Considering the government couldn't even cover up a break-in, we doubt they'd be capable of organizing a hit on these men. But you never know. Still, as inept as the Nixon administration is, governments don't take themselves down. We need journalists like Woodward and Bernstein to chip away at them until they crumble.
Woodward and Bernstein are like that other set of crime fighters from the 1970's: Charlie's Angels. Working for the editor of the Washington Post, Ben Bradlee, Woodward and Bernstein are Bradlee's Angels (and Bernstein even has the feathered Farrah hair).
Just as the Angels had their own personalities, so do Woodward and Bernstein. Bernstein is a more veteran reporter than Woodward is, but he's still eager for success and fame…and fame. A line early on clues us in on Bernstein's style.
ROSENFELD: Bernstein, why don't you finish one story before trying to get on another?
He's hardworking, but he also tends to get on people's nerves, and initially grinds Woodward's gears by correcting his story.
BERNSTEIN: If you can't talk in specifics, you shouldn't say anything.
Unlike that person in your writing class too sensitive to take criticism, Woodward knows good advice when he hears it, and he begrudgingly admits that Bernstein is the better writer. With Woodward's investigative skills, they make a good team. They're an absolutely dynamic duo.
We don't mean to imply that Bernstein's a bad investigator. He is good at that, too. But Bernstein has no problem crossing lines. He flirts with sources to get information. He tricks a secretary to get into the Miami ADA's office and retrieve some files. And he pressures an FBI agent to get insider information.
In one memorable scene, Woodward and Bernstein interview a fellow reporter who's had a sexual relationship with someone close to the Watergate scandal. Instead of pushing her, Woodward stops her.
WOODWARD: We don't want you to do anything that would embarrass you…or that you don't feel right about.
But Bernstein has no qualms about pushing, and he gets irritated with Woodward for going easy on her:
BERNSTEIN: Don't let her just get off. I think she was going to say something. […] She was going to give us what we want.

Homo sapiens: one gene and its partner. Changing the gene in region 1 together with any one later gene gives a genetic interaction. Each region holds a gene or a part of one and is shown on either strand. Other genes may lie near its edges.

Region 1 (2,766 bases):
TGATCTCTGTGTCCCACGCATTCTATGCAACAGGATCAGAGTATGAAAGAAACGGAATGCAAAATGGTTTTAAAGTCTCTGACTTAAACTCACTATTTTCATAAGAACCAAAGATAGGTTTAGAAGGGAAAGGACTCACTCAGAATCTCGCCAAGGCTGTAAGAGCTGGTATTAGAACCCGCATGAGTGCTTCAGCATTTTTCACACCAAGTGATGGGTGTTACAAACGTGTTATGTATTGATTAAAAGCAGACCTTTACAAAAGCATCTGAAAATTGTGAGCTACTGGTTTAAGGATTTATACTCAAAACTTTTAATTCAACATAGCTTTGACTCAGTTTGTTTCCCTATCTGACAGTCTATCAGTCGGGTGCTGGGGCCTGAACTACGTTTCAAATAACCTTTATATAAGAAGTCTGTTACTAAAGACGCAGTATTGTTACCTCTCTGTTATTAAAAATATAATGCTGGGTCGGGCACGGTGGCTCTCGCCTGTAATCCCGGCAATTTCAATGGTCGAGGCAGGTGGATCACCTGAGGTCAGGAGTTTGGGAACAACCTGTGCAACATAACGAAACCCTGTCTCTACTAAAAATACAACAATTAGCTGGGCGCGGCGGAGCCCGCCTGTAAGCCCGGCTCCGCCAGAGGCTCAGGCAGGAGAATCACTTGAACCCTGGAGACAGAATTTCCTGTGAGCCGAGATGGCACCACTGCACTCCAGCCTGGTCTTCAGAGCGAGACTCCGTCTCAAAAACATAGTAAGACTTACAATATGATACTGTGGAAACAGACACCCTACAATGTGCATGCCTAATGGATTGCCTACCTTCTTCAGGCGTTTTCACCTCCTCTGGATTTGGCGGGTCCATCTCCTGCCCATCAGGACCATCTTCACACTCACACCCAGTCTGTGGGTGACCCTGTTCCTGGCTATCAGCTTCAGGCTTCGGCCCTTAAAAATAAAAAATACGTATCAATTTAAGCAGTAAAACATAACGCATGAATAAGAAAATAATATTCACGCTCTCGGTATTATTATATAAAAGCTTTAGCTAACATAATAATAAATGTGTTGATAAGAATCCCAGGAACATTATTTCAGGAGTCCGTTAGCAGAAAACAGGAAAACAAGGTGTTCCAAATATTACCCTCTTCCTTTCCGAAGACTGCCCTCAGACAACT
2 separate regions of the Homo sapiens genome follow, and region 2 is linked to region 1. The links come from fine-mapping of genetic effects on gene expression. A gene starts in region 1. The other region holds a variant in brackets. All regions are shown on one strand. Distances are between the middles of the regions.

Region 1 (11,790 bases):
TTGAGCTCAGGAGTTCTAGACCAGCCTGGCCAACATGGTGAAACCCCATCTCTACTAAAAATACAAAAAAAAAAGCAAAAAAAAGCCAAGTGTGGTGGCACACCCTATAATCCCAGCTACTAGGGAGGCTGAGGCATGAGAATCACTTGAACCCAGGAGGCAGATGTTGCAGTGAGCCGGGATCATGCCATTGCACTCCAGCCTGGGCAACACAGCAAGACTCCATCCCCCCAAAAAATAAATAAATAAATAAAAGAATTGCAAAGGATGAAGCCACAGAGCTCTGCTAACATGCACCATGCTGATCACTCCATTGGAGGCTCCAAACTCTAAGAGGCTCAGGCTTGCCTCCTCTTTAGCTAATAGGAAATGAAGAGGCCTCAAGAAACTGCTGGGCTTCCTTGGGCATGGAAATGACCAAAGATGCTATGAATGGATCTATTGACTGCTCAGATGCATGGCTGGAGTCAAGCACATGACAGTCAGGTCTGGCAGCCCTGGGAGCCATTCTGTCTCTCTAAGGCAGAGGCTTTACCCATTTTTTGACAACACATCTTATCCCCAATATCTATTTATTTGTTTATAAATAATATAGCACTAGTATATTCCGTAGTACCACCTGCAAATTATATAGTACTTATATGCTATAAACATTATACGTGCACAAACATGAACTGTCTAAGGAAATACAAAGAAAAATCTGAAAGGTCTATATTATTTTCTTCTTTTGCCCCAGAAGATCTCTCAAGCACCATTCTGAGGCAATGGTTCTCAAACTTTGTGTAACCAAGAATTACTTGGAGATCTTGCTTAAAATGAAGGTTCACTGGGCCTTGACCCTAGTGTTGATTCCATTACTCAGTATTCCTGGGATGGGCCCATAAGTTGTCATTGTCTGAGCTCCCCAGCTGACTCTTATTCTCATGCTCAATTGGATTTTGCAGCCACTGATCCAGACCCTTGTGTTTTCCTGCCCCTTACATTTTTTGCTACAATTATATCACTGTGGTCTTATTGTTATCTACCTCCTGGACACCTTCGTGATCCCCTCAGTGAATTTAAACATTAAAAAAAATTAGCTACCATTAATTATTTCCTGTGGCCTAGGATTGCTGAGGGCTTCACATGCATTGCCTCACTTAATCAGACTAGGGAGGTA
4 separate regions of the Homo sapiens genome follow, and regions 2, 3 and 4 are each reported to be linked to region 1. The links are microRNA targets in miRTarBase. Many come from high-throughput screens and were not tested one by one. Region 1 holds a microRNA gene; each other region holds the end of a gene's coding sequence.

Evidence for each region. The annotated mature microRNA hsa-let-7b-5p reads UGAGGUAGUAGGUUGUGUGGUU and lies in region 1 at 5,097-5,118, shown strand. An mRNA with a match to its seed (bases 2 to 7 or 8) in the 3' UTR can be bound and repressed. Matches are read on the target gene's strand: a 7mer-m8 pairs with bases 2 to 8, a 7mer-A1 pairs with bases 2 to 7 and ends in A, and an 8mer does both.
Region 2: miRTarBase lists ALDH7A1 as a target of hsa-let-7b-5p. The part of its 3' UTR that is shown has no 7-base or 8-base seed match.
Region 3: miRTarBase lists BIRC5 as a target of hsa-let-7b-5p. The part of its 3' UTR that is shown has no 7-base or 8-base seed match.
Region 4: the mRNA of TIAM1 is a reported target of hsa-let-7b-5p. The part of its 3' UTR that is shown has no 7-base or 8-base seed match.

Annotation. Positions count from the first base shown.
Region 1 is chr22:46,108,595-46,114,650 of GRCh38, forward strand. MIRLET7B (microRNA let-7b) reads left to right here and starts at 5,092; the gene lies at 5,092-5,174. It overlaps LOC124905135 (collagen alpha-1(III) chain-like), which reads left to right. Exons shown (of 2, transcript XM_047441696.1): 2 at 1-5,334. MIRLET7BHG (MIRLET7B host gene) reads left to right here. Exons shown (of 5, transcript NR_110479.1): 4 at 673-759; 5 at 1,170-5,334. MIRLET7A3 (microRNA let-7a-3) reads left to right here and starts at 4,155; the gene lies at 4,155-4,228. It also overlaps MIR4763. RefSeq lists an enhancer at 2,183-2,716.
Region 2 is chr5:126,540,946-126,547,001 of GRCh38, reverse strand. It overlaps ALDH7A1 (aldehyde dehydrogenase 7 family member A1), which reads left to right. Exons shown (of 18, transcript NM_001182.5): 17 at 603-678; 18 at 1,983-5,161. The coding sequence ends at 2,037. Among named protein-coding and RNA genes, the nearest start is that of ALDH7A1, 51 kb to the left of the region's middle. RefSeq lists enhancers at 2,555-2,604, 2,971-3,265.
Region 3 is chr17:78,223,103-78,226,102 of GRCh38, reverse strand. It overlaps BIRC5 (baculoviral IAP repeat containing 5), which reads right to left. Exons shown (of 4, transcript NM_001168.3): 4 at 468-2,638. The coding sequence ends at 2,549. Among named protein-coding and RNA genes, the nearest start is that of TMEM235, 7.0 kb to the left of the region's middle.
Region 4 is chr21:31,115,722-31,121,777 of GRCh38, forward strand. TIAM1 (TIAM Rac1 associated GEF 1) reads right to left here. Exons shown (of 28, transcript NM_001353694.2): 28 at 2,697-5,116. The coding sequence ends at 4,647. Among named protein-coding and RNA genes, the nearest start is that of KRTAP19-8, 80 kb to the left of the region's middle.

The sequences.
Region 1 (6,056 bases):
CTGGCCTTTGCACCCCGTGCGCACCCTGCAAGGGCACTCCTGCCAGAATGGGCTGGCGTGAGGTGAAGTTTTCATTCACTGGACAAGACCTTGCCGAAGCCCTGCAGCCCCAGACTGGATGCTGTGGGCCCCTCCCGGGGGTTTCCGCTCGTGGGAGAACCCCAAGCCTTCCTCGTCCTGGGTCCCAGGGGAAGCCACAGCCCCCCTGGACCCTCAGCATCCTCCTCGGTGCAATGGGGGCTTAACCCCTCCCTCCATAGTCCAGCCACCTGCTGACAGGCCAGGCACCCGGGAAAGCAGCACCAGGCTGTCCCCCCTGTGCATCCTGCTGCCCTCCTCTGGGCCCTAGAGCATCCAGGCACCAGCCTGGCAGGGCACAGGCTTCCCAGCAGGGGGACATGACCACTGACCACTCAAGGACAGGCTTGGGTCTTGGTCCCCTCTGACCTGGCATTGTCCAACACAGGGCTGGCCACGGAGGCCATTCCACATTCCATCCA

Based on quotes like this (and Bernstein's general attitude toward women), it should come as no surprise that he was a serial womanizer. And when your second wife is screenwriter Nora Ephron, the whole world ends up finding out about it. Ephron wrote about his womanizing ways in a memoir of her own. (Source)
Yes, Bernstein: women can write too.
But Bernstein's a passionate guy, even in ways that have nothing to do with impressing the ladeez. He has a hotter temper than Woodward does, and tends to get angry, even if he doesn't direct his anger toward other people. Instead, he prefers to let off steam to Woodward, like after Bradlee criticizes the duo for not having enough sources to print.
BERNSTEIN: Asshole. Bradlee's just sticking up for the Kennedys.
(Um, don't get too wrapped up in these conspiracy theories, Carl. You already have your hands full with Deep Throat's secret identity.)
But Woodward agrees with Bradlee. They don't have enough sources. His cooler temper balances out Bernstein's:
WOODWARD: Do you think bitching about it is going to get the story where we want it?
Everyone needs a friend willing to tell them to cool their jets. Woodward and Bernstein are like yin and yang. Peanut butter and jelly. Sonic and Knuckles. They complete each other. At least in the movie—in real-life, they weren't so buddy-buddy. (Source)
We know: that's like finding out that Harry and Ron actually hate each other, but the truth is hard to take sometimes. And Bernstein and Woodward would want to truth, the whole truth, and nothing but the truth to be told.